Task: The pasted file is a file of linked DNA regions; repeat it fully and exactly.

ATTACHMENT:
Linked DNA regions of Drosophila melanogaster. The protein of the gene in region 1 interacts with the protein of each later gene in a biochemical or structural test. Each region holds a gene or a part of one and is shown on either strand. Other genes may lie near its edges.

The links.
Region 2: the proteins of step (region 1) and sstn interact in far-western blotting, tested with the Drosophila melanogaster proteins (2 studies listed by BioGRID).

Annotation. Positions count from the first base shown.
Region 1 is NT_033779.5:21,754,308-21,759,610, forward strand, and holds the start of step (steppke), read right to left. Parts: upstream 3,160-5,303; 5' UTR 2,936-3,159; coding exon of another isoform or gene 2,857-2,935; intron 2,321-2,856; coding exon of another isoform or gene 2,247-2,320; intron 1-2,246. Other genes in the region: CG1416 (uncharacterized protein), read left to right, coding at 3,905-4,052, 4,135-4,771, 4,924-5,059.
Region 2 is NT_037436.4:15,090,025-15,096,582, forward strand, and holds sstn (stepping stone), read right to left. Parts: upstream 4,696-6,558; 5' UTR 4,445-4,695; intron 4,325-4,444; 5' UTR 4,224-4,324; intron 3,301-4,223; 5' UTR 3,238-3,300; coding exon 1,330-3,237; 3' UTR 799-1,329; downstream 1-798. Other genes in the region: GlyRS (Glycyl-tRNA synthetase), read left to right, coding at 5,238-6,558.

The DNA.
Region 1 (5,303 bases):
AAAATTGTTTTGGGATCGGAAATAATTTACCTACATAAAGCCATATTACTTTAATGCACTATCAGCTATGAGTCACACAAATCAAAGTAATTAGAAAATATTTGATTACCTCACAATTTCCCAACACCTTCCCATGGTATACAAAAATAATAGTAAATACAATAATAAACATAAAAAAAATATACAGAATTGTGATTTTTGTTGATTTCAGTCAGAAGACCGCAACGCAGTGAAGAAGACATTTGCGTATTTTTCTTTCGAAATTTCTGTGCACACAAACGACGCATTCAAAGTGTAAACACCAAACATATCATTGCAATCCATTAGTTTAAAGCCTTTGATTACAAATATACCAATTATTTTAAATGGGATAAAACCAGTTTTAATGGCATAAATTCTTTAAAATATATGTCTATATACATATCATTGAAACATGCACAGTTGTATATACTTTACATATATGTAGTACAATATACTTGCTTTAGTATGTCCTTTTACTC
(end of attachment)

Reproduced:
Linked DNA regions of Drosophila melanogaster. The protein of the gene in region 1 interacts with the protein of each later gene in a biochemical or structural test. Each region holds a gene or a part of one and is shown on either strand. Other genes may lie near its edges.

The links.
Region 2: the proteins of step (region 1) and sstn interact in far-western blotting, tested with the Drosophila melanogaster proteins (2 studies listed by BioGRID).

Annotation. Positions count from the first base shown.
Region 1 is NT_033779.5:21,754,308-21,759,610, forward strand, and holds the start of step (steppke), read right to left. Parts: upstream 3,160-5,303; 5' UTR 2,936-3,159; coding exon of another isoform or gene 2,857-2,935; intron 2,321-2,856; coding exon of another isoform or gene 2,247-2,320; intron 1-2,246. Other genes in the region: CG1416 (uncharacterized protein), read left to right, coding at 3,905-4,052, 4,135-4,771, 4,924-5,059.
Region 2 is NT_037436.4:15,090,025-15,096,582, forward strand, and holds sstn (stepping stone), read right to left. Parts: upstream 4,696-6,558; 5' UTR 4,445-4,695; intron 4,325-4,444; 5' UTR 4,224-4,324; intron 3,301-4,223; 5' UTR 3,238-3,300; coding exon 1,330-3,237; 3' UTR 799-1,329; downstream 1-798. Other genes in the region: GlyRS (Glycyl-tRNA synthetase), read left to right, coding at 5,238-6,558.

The DNA.
Region 1 (5,303 bases):
AAAATTGTTTTGGGATCGGAAATAATTTACCTACATAAAGCCATATTACTTTAATGCACTATCAGCTATGAGTCACACAAATCAAAGTAATTAGAAAATATTTGATTACCTCACAATTTCCCAACACCTTCCCATGGTATACAAAAATAATAGTAAATACAATAATAAACATAAAAAAAATATACAGAATTGTGATTTTTGTTGATTTCAGTCAGAAGACCGCAACGCAGTGAAGAAGACATTTGCGTATTTTTCTTTCGAAATTTCTGTGCACACAAACGACGCATTCAAAGTGTAAACACCAAACATATCATTGCAATCCATTAGTTTAAAGCCTTTGATTACAAATATACCAATTATTTTAAATGGGATAAAACCAGTTTTAATGGCATAAATTCTTTAAAATATATGTCTATATACATATCATTGAAACATGCACAGTTGTATATACTTTACATATATGTAGTACAATATACTTGCTTTAGTATGTCCTTTTACTC